Use Cases in PRPC – Part 2

In Part 1, we took a look at Pega’s definition of a Use Case and what the Application Profile Wizard allows Pega Business Architects to capture. In Part 2, we shall now take a look at four different types of Use Case and how they relate to PRPC.

Business Use Case
A technique for describing (in technology-agnostic terms) a repeatable business process which is invoked by business actors (people or external systems), often working in collaboration, in order to achieve a specific goal (or goals) that provides clearly defined business value to the actors (e.g., process a customer order). A BUC can describe both manual steps, such as greeting a customer, as well as steps which are expected to be supported by an IT solution, such as recording customer details. The term “Business Use Case” is just another way of saying “business process”.

PRPC Constraints on BUCs
It is not possible to model start-to-finish business processes (Business Use Cases) within PRPC because the tool can only model what is to be implemented in PRPC.

Software (System) Use Case
A technique for describing the repeatable interactions between a business actor (e.g., a person or external system) and the To Be system in order to achieve a result of clearly defined business value to the actor. A SUC will describe what the system will do for the actor but not how it will achieve it. A SUC will not describe any actions outside the actor/system interaction. A SUC is implementation-agnostic and does not make reference to screens, screen elements (e.g., buttons and drop-down lists) or screen activities (e.g., “clicking”).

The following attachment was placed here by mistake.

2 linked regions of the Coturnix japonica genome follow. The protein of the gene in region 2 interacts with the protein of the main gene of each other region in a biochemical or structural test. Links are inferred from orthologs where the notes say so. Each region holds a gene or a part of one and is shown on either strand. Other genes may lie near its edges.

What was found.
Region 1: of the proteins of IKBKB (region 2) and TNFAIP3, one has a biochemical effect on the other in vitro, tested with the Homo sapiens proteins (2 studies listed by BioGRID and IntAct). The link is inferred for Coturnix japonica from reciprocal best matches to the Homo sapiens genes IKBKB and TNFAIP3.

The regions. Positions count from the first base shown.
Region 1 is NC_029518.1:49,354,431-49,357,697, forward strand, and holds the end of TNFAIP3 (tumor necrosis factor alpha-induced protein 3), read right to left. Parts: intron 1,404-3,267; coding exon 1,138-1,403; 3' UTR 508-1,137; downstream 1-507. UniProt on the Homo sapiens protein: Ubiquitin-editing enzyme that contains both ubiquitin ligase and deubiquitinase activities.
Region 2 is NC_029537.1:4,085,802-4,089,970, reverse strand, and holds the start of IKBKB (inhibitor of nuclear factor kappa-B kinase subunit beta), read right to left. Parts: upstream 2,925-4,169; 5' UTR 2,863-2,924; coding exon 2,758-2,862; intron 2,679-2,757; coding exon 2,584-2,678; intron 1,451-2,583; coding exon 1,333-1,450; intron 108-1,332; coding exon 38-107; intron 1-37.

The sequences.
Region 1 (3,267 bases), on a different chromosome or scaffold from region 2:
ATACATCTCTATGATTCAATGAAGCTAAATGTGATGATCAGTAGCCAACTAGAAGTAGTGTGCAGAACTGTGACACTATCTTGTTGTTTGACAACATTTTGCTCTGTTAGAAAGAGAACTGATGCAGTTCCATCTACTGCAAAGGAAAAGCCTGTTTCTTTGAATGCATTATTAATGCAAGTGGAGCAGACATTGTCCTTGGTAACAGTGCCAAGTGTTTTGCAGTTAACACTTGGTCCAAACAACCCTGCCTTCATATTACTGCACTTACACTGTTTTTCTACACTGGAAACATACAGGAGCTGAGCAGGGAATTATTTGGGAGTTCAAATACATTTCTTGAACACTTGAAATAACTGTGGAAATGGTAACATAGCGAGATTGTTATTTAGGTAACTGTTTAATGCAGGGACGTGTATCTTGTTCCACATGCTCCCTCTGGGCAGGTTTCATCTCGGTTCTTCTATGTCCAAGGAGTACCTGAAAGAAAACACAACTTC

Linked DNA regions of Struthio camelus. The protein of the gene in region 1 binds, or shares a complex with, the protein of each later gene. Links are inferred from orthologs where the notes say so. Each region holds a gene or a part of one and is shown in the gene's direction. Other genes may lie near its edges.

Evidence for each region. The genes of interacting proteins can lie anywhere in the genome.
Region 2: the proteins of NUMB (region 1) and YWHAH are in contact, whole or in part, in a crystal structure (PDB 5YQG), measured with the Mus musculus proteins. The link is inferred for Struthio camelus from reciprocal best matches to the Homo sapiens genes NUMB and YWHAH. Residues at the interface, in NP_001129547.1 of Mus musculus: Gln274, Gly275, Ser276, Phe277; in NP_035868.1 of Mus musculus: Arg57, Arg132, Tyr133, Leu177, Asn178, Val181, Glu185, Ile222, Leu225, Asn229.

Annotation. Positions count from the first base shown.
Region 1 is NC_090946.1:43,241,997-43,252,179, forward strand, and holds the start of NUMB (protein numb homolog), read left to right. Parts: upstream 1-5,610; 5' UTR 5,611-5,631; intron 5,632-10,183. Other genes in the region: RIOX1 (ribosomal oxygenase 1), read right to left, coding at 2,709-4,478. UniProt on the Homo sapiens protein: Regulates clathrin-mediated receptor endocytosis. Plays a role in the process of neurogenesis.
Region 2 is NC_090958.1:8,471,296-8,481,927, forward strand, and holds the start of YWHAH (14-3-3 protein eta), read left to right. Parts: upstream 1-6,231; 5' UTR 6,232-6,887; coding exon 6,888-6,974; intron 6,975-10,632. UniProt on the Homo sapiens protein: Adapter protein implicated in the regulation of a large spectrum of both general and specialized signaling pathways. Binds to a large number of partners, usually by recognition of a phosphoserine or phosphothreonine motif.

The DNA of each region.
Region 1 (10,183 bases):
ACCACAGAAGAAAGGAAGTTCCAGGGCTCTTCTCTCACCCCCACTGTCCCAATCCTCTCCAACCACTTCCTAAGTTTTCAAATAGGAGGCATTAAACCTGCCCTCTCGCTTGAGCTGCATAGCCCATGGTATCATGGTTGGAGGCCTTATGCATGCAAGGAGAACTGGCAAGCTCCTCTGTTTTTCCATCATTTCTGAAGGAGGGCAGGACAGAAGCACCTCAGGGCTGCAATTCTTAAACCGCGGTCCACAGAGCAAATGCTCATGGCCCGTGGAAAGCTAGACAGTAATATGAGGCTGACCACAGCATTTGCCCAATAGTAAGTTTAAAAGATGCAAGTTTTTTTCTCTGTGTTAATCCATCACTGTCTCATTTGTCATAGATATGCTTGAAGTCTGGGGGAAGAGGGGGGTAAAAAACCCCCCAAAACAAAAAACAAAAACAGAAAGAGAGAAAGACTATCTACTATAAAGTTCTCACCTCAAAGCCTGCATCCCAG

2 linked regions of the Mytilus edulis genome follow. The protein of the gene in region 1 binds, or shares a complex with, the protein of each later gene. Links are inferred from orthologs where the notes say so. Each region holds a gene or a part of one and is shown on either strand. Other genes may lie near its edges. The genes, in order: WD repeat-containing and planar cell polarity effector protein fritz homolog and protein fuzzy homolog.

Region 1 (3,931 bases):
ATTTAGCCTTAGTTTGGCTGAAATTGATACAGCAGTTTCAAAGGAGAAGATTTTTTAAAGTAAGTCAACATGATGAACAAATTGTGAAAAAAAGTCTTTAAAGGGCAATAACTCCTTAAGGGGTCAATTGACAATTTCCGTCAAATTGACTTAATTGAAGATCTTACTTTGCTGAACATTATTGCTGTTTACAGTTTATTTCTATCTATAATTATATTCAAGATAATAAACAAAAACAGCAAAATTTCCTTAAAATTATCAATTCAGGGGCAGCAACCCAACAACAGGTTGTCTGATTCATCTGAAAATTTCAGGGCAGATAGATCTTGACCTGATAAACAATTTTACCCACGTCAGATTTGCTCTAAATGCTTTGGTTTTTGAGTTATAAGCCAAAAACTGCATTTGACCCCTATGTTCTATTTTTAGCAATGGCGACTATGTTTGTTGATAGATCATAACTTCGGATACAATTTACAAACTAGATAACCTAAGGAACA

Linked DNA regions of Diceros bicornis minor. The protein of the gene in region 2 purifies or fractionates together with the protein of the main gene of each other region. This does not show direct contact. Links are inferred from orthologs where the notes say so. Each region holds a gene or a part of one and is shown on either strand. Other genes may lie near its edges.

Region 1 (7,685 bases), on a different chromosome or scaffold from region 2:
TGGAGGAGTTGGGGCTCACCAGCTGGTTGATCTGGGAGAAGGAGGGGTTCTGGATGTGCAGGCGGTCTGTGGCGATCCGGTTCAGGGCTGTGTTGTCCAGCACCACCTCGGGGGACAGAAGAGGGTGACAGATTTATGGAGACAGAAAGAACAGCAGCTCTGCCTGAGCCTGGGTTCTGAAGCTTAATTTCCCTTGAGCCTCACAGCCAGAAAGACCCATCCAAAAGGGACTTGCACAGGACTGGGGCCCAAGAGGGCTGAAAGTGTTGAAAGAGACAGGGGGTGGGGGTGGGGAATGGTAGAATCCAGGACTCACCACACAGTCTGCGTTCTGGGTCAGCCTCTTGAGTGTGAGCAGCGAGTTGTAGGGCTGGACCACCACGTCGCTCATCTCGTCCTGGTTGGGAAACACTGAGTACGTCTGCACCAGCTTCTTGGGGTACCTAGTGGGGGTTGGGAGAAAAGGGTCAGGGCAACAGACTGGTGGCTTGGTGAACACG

The PDN refers to SUCs as “Comprehensive” use cases, but does not give any guidance on whether or how to model them. See Use Cases in PRPC – Part 3.

Atomic Use Case
This is a concept used in PRPC which equates to a single step in a SUC. Pega urges the use of Use Case Rules to capture details of AUCs. See Use Cases in PRPC – Part 4.

PRPC Constraints on SUCs and AUCs
The structure of the Use Case Rule is more suited to traditional UML SUCs, rather than individual steps within a SUC. This can lead inexperienced analysts to try to enter a lot of detail about an individual step which may not be relevant, e.g., “pre-conditions”.

Technical Use Case
A technique to describe, in implementation terms, how the To Be system will achieve what is described in the corresponding SUC, in order to provide the business value described in the SUC. There may be a TUC for a whole SUC or a TUC for an individual step (AUC) within a SUC. Technical Use Cases are outside the remit of the BA. See Use Cases in PRPC – Part 5.

PRPC Constraints on TUCs
There is no Rule in PRPC specifically for documenting TUCs, nor does the PDN mention them. However, the Use Case Rule can be used.

Use Case Linking
PRPC does not allow Use Case Rules to be linked to each other. This is an area for improvement in Pega’s traceability model. However, you can use the Usage field of a Use Case Rule’s History tab to note what “child” UCRs it relates to.

The SUC author analyst can note any AUCs which sit under the SUC (forward linking). SUCs can have more than one AUC because AUCs are individual steps within a SUC. Each AUC can relate to more than one SUC, which indicates re-use.

The TUC author can note any AUC or SUC the TUC relates to (backward linking). Each TUC should relate to a single SUC or TUC. Not all AUCs will require a TUC.

Use Case Categorisation
PRPC does not cater for different levels of use case and this is another area for improvement. However, the following prefixes can be used in the names of Use Case Rules:

  • Software Use Case: SUC
  • Atomic Use Case: AUC
  • Technical Use Case: TUC

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